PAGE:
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New Bill Would Outlaw Ephedra Herb Reportedly Used By Pitcher Who Died

Feb 21, 2003 | San Francisco Chronicle

Less than a week after a Baltimore Orioles pitcher collapsed and died at spring training, a state senator said she will introduce a bill outlawing dietary supplements that contain ephedra.

State Sen. Jackie Speier, D-Hillsborough, says she wants to act quickly to ban ephedra, an herb stimulant that Orioles pitcher Steve Bechler reportedly used for weight reduction. An ephedra-based supplement was found in his locker,

but toxicology tests are still being conducted to determine the exact cause of death.

"How many more people have to die before we decide that ephedra poses an unacceptable risk to the public?" said Speier.

Under a California law that went into effect last month, sales of ephedra- based products to minors are outlawed, and warning labels are required for dietary supplements that contain the herb. The labels must include a toll-free number to report health problems to the U.S. Food and Drug Administration.

Speier was author of that bill but says recent studies and mounting evidence that ephedra causes death, combined with a lack of firm action by federal health authorities, convinced her the state should "remove these products from California shelves completely."

Ephedra-based products can increase the heart rate and constrict blood vessels, making it harder for the body to cool and damaging the cardiovascular system. Ephedra contains ephedrine, which is found in over-the-counter decongestants and cold medicine but is not considered a drug.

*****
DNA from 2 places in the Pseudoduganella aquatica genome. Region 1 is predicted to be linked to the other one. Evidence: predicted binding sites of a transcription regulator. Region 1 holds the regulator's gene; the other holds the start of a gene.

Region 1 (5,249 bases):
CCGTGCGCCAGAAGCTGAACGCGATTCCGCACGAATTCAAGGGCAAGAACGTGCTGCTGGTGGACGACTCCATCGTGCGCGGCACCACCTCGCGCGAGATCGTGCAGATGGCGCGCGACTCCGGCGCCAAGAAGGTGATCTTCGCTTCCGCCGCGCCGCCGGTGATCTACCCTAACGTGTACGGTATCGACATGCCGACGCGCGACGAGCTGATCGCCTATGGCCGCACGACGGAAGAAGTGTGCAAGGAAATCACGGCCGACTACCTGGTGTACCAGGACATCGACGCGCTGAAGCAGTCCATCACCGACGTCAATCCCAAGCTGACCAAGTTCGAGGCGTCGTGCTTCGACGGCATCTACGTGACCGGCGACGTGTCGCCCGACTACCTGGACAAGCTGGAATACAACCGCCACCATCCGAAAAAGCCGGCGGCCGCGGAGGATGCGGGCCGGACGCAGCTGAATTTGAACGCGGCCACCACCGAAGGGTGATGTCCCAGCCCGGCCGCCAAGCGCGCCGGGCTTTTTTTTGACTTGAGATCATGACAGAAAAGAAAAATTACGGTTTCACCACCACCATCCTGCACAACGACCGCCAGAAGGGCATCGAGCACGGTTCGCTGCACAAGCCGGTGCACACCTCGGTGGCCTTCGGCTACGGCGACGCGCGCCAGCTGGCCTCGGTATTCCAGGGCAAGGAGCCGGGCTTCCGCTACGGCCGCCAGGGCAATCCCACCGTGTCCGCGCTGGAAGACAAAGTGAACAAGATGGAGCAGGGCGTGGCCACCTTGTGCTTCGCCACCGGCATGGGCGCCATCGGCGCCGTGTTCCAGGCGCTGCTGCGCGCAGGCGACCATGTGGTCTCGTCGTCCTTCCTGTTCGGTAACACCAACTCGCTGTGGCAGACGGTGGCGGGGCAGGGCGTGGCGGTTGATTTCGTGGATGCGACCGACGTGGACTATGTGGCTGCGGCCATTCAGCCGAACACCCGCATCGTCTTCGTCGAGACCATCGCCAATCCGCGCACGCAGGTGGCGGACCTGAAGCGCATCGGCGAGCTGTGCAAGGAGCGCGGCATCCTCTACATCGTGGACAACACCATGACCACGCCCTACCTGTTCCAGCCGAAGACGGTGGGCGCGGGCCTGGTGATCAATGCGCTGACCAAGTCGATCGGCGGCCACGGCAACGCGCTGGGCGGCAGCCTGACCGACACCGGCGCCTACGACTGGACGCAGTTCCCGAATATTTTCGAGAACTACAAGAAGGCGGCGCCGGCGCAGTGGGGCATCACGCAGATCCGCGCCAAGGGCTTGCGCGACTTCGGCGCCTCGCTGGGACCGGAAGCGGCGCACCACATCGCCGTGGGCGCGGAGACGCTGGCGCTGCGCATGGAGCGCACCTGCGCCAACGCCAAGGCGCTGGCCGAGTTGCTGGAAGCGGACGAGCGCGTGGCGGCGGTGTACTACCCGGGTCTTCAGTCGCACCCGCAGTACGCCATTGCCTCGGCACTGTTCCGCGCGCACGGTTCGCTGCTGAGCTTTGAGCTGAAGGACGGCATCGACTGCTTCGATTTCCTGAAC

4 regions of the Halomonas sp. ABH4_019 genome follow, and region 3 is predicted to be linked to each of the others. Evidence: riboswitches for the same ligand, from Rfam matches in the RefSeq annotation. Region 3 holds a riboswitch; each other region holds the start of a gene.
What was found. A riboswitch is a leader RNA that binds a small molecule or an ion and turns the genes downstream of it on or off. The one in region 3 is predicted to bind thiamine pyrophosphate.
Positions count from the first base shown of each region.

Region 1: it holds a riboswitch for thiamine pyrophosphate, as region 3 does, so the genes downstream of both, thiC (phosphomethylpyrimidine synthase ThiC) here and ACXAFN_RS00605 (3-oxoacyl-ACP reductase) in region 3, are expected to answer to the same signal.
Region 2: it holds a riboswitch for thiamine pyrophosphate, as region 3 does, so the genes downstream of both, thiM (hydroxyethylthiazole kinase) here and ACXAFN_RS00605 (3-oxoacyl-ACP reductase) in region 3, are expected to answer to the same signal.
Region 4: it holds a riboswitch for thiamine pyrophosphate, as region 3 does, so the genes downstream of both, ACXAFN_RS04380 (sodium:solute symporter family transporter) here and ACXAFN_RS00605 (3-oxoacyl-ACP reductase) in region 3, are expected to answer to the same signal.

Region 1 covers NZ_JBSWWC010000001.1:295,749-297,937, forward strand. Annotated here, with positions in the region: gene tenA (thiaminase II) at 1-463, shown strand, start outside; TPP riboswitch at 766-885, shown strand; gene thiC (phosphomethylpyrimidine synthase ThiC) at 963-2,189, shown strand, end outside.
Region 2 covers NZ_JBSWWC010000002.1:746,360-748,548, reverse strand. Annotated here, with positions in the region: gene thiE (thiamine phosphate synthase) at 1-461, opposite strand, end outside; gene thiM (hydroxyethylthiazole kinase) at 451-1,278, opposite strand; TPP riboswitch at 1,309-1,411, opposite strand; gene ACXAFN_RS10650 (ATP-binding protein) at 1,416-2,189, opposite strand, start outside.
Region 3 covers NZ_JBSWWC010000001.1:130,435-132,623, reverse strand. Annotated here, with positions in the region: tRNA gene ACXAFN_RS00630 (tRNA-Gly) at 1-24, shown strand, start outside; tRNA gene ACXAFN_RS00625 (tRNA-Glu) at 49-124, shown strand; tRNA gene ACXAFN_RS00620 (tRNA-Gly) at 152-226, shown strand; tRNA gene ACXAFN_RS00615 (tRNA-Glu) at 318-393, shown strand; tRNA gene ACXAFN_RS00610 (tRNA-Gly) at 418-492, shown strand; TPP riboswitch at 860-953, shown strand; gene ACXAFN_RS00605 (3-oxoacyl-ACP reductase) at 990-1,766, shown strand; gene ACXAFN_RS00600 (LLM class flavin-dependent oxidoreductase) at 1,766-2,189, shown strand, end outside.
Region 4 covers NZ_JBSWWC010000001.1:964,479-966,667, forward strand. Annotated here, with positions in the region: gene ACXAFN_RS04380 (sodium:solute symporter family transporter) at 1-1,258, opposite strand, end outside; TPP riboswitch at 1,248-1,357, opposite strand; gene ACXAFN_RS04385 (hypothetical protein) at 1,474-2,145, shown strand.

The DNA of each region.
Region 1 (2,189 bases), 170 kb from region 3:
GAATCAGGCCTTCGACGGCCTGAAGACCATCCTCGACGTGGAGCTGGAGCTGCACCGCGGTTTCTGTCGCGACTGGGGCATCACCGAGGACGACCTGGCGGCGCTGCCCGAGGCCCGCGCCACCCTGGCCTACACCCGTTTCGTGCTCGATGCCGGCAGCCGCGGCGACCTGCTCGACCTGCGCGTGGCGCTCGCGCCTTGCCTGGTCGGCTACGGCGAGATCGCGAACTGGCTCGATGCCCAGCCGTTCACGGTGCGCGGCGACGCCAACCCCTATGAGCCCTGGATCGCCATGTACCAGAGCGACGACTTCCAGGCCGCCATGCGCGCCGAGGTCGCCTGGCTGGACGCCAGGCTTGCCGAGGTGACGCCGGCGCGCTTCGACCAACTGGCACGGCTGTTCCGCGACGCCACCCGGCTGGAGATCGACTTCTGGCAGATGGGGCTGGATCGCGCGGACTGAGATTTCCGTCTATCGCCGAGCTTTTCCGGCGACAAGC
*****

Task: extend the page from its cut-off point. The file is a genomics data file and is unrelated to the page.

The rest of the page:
Dietary supplements containing ephedra are essentially unregulated by the FDA and treated more like food products than powerful pharmacological substances that should be tested and regulated like drugs, Speier said. Gov. Gray Davis originally balked at state regulations on ephedra but signed Speier's measure last year. Davis spokesman Steve Maviglio said the administration had urged the FDA to move quickly to regulate ephedra in a letter sent last April to the FDA.

"It's more effective when the federal government regulates drugs because then you don't have a mishmash of state standards," Maviglio said Thursday. "The governor thinks there is overwhelming evidence for the federal government to act."

Maviglio said the governor had not seen Speier's bill and would not comment on whether he would sign it. Davis received $100,000 for his re-election campaign from Metabolife International Inc., a major supplier of ephedra-based products, but he has consistently denied any link between contributions and action from his office.

Mounting evidence shows ephedra is dangerous. A study by the New England Journal of Medicine linked 54 deaths with the supplement. The Pentagon has issued warnings against soldiers using ephedra, and Canada has warned consumers not to use it.

A study released two weeks ago by researchers at the San Francisco Veterans Affairs Medical Center found that ephedra accounted for 64 percent of all health problems associated with herbs that were reported to poison-control centers in 2001.

The "relative risk" of using ephedra is pegged by the study at 200, which principal researcher Dr. Michael Shlipak said "is phenomenal. That means your increased risk is 20,000 percent compared to using ginkgo or other herbs."

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